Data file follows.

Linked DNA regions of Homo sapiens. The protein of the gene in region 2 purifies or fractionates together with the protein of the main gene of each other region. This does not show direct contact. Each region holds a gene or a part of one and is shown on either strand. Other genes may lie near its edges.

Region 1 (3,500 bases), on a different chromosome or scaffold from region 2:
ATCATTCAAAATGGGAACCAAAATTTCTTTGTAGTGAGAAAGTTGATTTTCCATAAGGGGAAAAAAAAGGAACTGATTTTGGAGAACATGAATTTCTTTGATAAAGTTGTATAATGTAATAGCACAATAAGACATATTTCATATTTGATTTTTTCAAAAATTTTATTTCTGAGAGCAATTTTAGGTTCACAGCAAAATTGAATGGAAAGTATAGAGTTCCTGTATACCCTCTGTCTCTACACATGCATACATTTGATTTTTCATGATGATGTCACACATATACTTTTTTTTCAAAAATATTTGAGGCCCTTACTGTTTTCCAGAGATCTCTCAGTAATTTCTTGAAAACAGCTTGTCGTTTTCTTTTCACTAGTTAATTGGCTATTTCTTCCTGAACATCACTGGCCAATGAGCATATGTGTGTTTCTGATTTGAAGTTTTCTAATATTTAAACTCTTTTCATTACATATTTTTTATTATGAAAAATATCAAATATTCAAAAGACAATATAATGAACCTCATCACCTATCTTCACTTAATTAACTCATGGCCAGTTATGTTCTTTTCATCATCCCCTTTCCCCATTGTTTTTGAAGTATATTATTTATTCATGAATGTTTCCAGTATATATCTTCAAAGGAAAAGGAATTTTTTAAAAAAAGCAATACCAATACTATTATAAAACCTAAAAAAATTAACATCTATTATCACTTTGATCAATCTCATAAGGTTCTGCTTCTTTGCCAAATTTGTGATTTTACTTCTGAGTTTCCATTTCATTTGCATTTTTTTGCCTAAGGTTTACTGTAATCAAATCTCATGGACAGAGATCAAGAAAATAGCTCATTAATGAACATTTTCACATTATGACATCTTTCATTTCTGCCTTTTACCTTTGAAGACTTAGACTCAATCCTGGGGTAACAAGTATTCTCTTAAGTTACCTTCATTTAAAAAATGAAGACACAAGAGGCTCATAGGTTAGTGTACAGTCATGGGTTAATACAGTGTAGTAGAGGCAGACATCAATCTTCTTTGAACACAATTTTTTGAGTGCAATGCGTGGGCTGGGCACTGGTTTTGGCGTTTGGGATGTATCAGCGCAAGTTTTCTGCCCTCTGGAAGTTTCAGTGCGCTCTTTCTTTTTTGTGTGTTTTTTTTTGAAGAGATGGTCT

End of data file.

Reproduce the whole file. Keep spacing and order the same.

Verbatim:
Linked DNA regions of Homo sapiens. The protein of the gene in region 2 purifies or fractionates together with the protein of the main gene of each other region. This does not show direct contact. Each region holds a gene or a part of one and is shown on either strand. Other genes may lie near its edges.

Region 1 (3,500 bases), on a different chromosome or scaffold from region 2:
ATCATTCAAAATGGGAACCAAAATTTCTTTGTAGTGAGAAAGTTGATTTTCCATAAGGGGAAAAAAAAGGAACTGATTTTGGAGAACATGAATTTCTTTGATAAAGTTGTATAATGTAATAGCACAATAAGACATATTTCATATTTGATTTTTTCAAAAATTTTATTTCTGAGAGCAATTTTAGGTTCACAGCAAAATTGAATGGAAAGTATAGAGTTCCTGTATACCCTCTGTCTCTACACATGCATACATTTGATTTTTCATGATGATGTCACACATATACTTTTTTTTCAAAAATATTTGAGGCCCTTACTGTTTTCCAGAGATCTCTCAGTAATTTCTTGAAAACAGCTTGTCGTTTTCTTTTCACTAGTTAATTGGCTATTTCTTCCTGAACATCACTGGCCAATGAGCATATGTGTGTTTCTGATTTGAAGTTTTCTAATATTTAAACTCTTTTCATTACATATTTTTTATTATGAAAAATATCAAATATTCAAAAGACAATATAATGAACCTCATCACCTATCTTCACTTAATTAACTCATGGCCAGTTATGTTCTTTTCATCATCCCCTTTCCCCATTGTTTTTGAAGTATATTATTTATTCATGAATGTTTCCAGTATATATCTTCAAAGGAAAAGGAATTTTTTAAAAAAAGCAATACCAATACTATTATAAAACCTAAAAAAATTAACATCTATTATCACTTTGATCAATCTCATAAGGTTCTGCTTCTTTGCCAAATTTGTGATTTTACTTCTGAGTTTCCATTTCATTTGCATTTTTTTGCCTAAGGTTTACTGTAATCAAATCTCATGGACAGAGATCAAGAAAATAGCTCATTAATGAACATTTTCACATTATGACATCTTTCATTTCTGCCTTTTACCTTTGAAGACTTAGACTCAATCCTGGGGTAACAAGTATTCTCTTAAGTTACCTTCATTTAAAAAATGAAGACACAAGAGGCTCATAGGTTAGTGTACAGTCATGGGTTAATACAGTGTAGTAGAGGCAGACATCAATCTTCTTTGAACACAATTTTTTGAGTGCAATGCGTGGGCTGGGCACTGGTTTTGGCGTTTGGGATGTATCAGCGCAAGTTTTCTGCCCTCTGGAAGTTTCAGTGCGCTCTTTCTTTTTTGTGTGTTTTTTTTTGAAGAGATGGTCT